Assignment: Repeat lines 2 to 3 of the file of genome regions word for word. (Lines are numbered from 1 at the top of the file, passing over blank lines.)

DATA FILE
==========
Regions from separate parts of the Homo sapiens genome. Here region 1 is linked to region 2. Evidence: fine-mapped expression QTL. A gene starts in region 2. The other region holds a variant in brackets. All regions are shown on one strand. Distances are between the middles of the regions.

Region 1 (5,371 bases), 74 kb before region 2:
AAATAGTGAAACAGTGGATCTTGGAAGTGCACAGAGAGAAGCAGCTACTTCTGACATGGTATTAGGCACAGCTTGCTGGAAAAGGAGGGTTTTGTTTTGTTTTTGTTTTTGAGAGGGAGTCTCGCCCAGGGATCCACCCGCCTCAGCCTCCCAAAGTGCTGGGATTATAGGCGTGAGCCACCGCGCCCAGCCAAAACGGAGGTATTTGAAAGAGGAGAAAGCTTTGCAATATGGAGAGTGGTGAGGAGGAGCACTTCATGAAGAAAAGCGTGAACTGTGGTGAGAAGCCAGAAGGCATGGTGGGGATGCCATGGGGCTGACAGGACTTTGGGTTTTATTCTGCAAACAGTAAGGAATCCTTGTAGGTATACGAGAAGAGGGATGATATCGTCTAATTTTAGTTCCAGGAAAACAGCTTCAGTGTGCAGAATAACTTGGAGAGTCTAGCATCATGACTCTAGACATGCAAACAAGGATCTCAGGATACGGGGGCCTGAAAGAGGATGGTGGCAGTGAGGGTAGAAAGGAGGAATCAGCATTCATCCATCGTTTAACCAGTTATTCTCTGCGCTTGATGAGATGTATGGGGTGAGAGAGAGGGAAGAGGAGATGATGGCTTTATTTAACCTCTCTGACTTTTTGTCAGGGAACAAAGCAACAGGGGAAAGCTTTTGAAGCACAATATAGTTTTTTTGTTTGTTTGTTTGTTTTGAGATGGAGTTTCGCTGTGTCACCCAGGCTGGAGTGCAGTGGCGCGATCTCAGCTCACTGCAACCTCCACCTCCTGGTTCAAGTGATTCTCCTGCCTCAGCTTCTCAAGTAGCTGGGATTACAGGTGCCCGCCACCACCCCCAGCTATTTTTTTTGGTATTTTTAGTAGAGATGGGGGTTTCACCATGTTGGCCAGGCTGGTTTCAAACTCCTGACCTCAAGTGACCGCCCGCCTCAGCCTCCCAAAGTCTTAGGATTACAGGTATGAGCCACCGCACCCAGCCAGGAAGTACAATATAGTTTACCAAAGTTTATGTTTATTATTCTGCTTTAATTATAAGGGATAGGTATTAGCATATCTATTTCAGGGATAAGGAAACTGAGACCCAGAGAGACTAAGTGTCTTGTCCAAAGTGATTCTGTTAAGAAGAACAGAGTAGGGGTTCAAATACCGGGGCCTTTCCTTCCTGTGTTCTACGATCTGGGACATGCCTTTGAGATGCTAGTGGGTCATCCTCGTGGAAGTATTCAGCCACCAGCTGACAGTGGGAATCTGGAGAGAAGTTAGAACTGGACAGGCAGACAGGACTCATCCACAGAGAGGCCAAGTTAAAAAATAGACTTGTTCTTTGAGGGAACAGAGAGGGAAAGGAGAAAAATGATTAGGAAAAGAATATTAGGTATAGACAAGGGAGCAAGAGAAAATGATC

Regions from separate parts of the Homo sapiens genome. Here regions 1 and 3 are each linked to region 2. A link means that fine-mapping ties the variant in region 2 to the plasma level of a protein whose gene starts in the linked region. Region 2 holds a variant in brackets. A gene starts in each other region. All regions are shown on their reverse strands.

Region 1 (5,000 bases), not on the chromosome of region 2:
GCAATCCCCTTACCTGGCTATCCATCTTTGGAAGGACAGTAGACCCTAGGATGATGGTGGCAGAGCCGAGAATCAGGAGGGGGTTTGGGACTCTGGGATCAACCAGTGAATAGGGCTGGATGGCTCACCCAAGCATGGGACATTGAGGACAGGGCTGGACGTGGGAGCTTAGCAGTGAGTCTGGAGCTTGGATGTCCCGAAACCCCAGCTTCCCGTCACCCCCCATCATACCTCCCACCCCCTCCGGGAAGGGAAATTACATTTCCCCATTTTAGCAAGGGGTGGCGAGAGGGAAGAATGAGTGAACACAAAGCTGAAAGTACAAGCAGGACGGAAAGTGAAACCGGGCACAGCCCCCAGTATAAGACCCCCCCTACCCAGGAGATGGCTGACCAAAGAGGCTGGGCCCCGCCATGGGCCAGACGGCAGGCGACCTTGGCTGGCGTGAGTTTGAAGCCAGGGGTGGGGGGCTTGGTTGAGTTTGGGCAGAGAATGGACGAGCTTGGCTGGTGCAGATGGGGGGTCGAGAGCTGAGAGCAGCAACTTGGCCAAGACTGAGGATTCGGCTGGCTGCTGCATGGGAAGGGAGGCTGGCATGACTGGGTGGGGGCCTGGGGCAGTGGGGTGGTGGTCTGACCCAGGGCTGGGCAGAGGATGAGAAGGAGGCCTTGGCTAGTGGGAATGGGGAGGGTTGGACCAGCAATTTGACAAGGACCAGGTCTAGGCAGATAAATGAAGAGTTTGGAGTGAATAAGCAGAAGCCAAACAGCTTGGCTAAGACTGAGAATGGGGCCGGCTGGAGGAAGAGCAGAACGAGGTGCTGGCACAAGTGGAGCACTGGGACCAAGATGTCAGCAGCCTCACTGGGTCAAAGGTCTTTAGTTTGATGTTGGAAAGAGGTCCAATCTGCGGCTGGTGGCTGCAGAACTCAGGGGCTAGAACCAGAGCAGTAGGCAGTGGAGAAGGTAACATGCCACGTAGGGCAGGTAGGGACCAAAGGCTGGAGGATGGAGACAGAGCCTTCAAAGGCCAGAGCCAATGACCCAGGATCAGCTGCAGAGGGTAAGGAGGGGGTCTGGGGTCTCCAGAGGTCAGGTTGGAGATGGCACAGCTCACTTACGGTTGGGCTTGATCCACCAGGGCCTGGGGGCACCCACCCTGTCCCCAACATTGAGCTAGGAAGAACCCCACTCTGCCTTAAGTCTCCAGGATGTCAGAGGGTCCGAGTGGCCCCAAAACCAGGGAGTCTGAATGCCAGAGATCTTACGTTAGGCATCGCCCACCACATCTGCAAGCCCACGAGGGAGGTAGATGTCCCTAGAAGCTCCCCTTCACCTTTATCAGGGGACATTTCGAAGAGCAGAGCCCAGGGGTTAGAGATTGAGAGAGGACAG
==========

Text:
Region 1 (5,371 bases), 74 kb before region 2:
AAATAGTGAAACAGTGGATCTTGGAAGTGCACAGAGAGAAGCAGCTACTTCTGACATGGTATTAGGCACAGCTTGCTGGAAAAGGAGGGTTTTGTTTTGTTTTTGTTTTTGAGAGGGAGTCTCGCCCAGGGATCCACCCGCCTCAGCCTCCCAAAGTGCTGGGATTATAGGCGTGAGCCACCGCGCCCAGCCAAAACGGAGGTATTTGAAAGAGGAGAAAGCTTTGCAATATGGAGAGTGGTGAGGAGGAGCACTTCATGAAGAAAAGCGTGAACTGTGGTGAGAAGCCAGAAGGCATGGTGGGGATGCCATGGGGCTGACAGGACTTTGGGTTTTATTCTGCAAACAGTAAGGAATCCTTGTAGGTATACGAGAAGAGGGATGATATCGTCTAATTTTAGTTCCAGGAAAACAGCTTCAGTGTGCAGAATAACTTGGAGAGTCTAGCATCATGACTCTAGACATGCAAACAAGGATCTCAGGATACGGGGGCCTGAAAGAGGATGGTGGCAGTGAGGGTAGAAAGGAGGAATCAGCATTCATCCATCGTTTAACCAGTTATTCTCTGCGCTTGATGAGATGTATGGGGTGAGAGAGAGGGAAGAGGAGATGATGGCTTTATTTAACCTCTCTGACTTTTTGTCAGGGAACAAAGCAACAGGGGAAAGCTTTTGAAGCACAATATAGTTTTTTTGTTTGTTTGTTTGTTTTGAGATGGAGTTTCGCTGTGTCACCCAGGCTGGAGTGCAGTGGCGCGATCTCAGCTCACTGCAACCTCCACCTCCTGGTTCAAGTGATTCTCCTGCCTCAGCTTCTCAAGTAGCTGGGATTACAGGTGCCCGCCACCACCCCCAGCTATTTTTTTTGGTATTTTTAGTAGAGATGGGGGTTTCACCATGTTGGCCAGGCTGGTTTCAAACTCCTGACCTCAAGTGACCGCCCGCCTCAGCCTCCCAAAGTCTTAGGATTACAGGTATGAGCCACCGCACCCAGCCAGGAAGTACAATATAGTTTACCAAAGTTTATGTTTATTATTCTGCTTTAATTATAAGGGATAGGTATTAGCATATCTATTTCAGGGATAAGGAAACTGAGACCCAGAGAGACTAAGTGTCTTGTCCAAAGTGATTCTGTTAAGAAGAACAGAGTAGGGGTTCAAATACCGGGGCCTTTCCTTCCTGTGTTCTACGATCTGGGACATGCCTTTGAGATGCTAGTGGGTCATCCTCGTGGAAGTATTCAGCCACCAGCTGACAGTGGGAATCTGGAGAGAAGTTAGAACTGGACAGGCAGACAGGACTCATCCACAGAGAGGCCAAGTTAAAAAATAGACTTGTTCTTTGAGGGAACAGAGAGGGAAAGGAGAAAAATGATTAGGAAAAGAATATTAGGTATAGACAAGGGAGCAAGAGAAAATGATC